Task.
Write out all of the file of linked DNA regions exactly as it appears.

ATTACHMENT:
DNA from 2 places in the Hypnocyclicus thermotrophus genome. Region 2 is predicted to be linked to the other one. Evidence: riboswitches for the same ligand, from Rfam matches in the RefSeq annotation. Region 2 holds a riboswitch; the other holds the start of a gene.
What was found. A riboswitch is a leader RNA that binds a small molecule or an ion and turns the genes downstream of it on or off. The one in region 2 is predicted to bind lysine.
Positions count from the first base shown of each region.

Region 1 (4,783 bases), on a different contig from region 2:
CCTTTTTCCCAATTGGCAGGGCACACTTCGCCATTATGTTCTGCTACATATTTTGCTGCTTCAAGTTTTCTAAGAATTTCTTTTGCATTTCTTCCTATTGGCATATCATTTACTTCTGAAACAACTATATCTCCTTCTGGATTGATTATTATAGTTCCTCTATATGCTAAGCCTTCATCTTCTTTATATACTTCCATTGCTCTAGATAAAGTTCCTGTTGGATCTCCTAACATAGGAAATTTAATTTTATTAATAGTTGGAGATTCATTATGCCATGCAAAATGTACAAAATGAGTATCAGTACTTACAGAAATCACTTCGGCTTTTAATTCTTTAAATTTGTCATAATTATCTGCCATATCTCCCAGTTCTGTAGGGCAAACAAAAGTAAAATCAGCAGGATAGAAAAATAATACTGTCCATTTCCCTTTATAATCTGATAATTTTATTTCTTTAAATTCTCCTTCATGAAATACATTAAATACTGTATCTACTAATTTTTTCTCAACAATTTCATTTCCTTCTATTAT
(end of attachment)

DNA from 2 places in the Hypnocyclicus thermotrophus genome. Region 2 is predicted to be linked to the other one. Evidence: riboswitches for the same ligand, from Rfam matches in the RefSeq annotation. Region 2 holds a riboswitch; the other holds the start of a gene.
What was found. A riboswitch is a leader RNA that binds a small molecule or an ion and turns the genes downstream of it on or off. The one in region 2 is predicted to bind lysine.
Positions count from the first base shown of each region.

Region 1 (4,783 bases), on a different contig from region 2:
CCTTTTTCCCAATTGGCAGGGCACACTTCGCCATTATGTTCTGCTACATATTTTGCTGCTTCAAGTTTTCTAAGAATTTCTTTTGCATTTCTTCCTATTGGCATATCATTTACTTCTGAAACAACTATATCTCCTTCTGGATTGATTATTATAGTTCCTCTATATGCTAAGCCTTCATCTTCTTTATATACTTCCATTGCTCTAGATAAAGTTCCTGTTGGATCTCCTAACATAGGAAATTTAATTTTATTAATAGTTGGAGATTCATTATGCCATGCAAAATGTACAAAATGAGTATCAGTACTTACAGAAATCACTTCGGCTTTTAATTCTTTAAATTTGTCATAATTATCTGCCATATCTCCCAGTTCTGTAGGGCAAACAAAAGTAAAATCAGCAGGATAGAAAAATAATACTGTCCATTTCCCTTTATAATCTGATAATTTTATTTCTTTAAATTCTCCTTCATGAAATACATTAAATACTGTATCTACTAATTTTTTCTCAACAATTTCATTTCCTTCTATTAT